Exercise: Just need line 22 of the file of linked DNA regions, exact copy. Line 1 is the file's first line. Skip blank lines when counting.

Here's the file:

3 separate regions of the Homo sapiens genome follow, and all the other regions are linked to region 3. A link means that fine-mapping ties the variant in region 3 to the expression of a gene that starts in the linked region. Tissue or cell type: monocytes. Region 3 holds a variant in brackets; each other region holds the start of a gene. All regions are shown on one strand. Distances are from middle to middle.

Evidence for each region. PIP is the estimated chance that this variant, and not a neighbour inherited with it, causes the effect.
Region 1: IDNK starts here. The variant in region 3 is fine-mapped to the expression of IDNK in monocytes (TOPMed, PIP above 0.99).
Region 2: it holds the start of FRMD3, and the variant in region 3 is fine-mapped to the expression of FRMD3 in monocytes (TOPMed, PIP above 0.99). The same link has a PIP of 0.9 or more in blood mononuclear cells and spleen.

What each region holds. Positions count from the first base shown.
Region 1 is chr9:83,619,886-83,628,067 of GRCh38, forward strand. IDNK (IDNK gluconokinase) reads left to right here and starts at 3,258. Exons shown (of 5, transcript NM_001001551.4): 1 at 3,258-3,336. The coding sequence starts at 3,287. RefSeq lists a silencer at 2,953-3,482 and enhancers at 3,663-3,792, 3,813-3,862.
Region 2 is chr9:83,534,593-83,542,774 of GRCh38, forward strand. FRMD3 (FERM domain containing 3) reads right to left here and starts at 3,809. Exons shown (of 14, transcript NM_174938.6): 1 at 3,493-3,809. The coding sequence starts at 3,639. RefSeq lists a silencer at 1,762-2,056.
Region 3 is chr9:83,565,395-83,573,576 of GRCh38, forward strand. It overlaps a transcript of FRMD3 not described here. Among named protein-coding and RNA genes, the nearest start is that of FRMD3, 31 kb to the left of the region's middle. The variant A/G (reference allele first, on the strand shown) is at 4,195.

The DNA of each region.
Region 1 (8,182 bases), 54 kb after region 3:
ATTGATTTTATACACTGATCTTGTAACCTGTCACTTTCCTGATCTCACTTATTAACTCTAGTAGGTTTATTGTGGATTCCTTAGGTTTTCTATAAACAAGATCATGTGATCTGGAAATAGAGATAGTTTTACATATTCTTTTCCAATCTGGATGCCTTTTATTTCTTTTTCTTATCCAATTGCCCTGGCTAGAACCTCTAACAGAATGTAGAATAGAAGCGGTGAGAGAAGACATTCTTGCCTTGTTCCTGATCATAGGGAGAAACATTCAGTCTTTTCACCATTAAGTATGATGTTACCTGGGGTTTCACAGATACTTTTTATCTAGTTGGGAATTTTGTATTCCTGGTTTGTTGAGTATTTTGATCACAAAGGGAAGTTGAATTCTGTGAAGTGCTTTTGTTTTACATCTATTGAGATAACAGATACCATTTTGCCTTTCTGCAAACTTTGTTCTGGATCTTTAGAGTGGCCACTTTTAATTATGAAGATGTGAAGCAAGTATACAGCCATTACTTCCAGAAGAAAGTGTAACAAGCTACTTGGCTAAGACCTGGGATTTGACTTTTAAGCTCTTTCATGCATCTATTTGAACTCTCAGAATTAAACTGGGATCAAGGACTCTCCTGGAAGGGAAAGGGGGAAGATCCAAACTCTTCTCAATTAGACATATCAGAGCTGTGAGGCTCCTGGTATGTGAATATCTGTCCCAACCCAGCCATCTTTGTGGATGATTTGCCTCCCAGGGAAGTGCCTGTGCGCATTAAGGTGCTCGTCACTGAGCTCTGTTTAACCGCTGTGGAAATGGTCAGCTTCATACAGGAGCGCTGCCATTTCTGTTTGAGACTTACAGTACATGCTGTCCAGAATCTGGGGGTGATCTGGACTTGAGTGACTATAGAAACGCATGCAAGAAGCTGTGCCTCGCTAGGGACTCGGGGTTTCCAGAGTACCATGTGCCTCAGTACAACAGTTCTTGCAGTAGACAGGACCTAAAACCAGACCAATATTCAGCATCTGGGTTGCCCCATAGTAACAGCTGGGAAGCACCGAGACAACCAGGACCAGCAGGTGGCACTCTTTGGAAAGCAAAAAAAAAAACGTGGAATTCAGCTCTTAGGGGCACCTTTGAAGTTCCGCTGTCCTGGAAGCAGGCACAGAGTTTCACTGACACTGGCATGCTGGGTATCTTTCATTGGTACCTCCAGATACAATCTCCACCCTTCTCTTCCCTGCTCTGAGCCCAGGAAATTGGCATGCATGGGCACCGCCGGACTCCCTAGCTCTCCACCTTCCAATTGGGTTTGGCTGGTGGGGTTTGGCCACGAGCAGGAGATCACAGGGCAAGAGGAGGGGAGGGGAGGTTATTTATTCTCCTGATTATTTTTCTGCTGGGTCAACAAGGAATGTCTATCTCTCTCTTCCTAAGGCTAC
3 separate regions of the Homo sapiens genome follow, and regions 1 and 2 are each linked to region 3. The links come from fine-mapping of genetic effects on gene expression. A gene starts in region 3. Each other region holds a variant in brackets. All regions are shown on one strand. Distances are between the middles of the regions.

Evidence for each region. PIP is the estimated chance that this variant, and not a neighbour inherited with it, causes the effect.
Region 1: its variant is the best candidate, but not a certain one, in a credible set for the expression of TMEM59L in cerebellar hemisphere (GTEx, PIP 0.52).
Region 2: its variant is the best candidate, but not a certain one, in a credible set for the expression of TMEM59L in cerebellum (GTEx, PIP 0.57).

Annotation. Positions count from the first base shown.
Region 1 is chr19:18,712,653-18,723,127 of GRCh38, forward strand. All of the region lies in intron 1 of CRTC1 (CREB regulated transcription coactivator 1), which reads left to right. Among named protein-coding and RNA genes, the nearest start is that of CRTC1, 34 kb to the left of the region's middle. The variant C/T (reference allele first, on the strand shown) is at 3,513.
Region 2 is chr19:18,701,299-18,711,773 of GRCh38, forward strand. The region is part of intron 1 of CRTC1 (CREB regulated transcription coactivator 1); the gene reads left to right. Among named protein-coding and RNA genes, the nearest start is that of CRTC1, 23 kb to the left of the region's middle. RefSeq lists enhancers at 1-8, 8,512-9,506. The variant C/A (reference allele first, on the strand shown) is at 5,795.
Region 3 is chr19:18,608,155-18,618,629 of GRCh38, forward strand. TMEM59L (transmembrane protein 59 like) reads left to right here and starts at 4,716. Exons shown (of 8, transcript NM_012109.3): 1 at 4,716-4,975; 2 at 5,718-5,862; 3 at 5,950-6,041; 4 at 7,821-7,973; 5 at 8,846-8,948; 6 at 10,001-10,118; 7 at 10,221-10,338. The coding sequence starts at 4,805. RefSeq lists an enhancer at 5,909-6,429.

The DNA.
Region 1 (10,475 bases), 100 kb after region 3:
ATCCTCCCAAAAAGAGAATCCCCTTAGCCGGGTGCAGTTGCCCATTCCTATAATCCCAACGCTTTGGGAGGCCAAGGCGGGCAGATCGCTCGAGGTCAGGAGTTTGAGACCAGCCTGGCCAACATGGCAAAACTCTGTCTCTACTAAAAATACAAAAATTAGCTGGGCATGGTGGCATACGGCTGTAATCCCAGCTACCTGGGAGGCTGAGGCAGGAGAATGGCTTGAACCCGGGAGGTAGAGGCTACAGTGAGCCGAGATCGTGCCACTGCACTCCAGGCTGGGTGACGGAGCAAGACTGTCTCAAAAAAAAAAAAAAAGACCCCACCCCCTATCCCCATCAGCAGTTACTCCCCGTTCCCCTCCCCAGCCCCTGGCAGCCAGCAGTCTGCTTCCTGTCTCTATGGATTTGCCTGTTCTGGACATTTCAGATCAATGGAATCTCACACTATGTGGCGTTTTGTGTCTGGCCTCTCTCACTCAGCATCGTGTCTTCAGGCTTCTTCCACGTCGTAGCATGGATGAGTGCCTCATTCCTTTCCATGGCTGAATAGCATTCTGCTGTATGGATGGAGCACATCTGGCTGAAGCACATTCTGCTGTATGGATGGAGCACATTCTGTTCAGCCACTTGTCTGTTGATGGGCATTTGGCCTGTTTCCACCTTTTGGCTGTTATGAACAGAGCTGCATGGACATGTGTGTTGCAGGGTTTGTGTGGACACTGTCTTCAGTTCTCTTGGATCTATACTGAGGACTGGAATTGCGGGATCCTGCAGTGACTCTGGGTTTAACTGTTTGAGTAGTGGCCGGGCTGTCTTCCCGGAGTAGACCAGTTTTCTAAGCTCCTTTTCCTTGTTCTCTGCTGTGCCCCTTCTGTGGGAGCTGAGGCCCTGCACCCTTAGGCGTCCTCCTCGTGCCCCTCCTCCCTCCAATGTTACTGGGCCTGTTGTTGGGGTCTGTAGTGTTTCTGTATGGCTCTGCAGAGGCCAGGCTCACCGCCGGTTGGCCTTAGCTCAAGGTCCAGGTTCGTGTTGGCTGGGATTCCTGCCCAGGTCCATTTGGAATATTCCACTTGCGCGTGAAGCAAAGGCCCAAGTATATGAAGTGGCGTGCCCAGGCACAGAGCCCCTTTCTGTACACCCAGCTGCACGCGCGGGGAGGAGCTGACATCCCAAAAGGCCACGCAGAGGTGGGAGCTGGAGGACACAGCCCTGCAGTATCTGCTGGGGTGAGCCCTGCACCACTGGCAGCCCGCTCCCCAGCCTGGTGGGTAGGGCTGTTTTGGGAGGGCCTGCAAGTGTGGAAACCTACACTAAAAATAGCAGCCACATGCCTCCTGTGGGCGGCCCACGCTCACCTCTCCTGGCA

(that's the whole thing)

ATCCTCCCAAAAAGAGAATCCCCTTAGCCGGGTGCAGTTGCCCATTCCTATAATCCCAACGCTTTGGGAGGCCAAGGCGGGCAGATCGCTCGAGGTCAGGAGTTTGAGACCAGCCTGGCCAACATGGCAAAACTCTGTCTCTACTAAAAATACAAAAATTAGCTGGGCATGGTGGCATACGGCTGTAATCCCAGCTACCTGGGAGGCTGAGGCAGGAGAATGGCTTGAACCCGGGAGGTAGAGGCTACAGTGAGCCGAGATCGTGCCACTGCACTCCAGGCTGGGTGACGGAGCAAGACTGTCTCAAAAAAAAAAAAAAAGACCCCACCCCCTATCCCCATCAGCAGTTACTCCCCGTTCCCCTCCCCAGCCCCTGGCAGCCAGCAGTCTGCTTCCTGTCTCTATGGATTTGCCTGTTCTGGACATTTCAGATCAATGGAATCTCACACTATGTGGCGTTTTGTGTCTGGCCTCTCTCACTCAGCATCGTGTCTTCAGGCTTCTTCCACGTCGTAGCATGGATGAGTGCCTCATTCCTTTCCATGGCTGAATAGCATTCTGCTGTATGGATGGAGCACATCTGGCTGAAGCACATTCTGCTGTATGGATGGAGCACATTCTGTTCAGCCACTTGTCTGTTGATGGGCATTTGGCCTGTTTCCACCTTTTGGCTGTTATGAACAGAGCTGCATGGACATGTGTGTTGCAGGGTTTGTGTGGACACTGTCTTCAGTTCTCTTGGATCTATACTGAGGACTGGAATTGCGGGATCCTGCAGTGACTCTGGGTTTAACTGTTTGAGTAGTGGCCGGGCTGTCTTCCCGGAGTAGACCAGTTTTCTAAGCTCCTTTTCCTTGTTCTCTGCTGTGCCCCTTCTGTGGGAGCTGAGGCCCTGCACCCTTAGGCGTCCTCCTCGTGCCCCTCCTCCCTCCAATGTTACTGGGCCTGTTGTTGGGGTCTGTAGTGTTTCTGTATGGCTCTGCAGAGGCCAGGCTCACCGCCGGTTGGCCTTAGCTCAAGGTCCAGGTTCGTGTTGGCTGGGATTCCTGCCCAGGTCCATTTGGAATATTCCACTTGCGCGTGAAGCAAAGGCCCAAGTATATGAAGTGGCGTGCCCAGGCACAGAGCCCCTTTCTGTACACCCAGCTGCACGCGCGGGGAGGAGCTGACATCCCAAAAGGCCACGCAGAGGTGGGAGCTGGAGGACACAGCCCTGCAGTATCTGCTGGGGTGAGCCCTGCACCACTGGCAGCCCGCTCCCCAGCCTGGTGGGTAGGGCTGTTTTGGGAGGGCCTGCAAGTGTGGAAACCTACACTAAAAATAGCAGCCACATGCCTCCTGTGGGCGGCCCACGCTCACCTCTCCTGGCA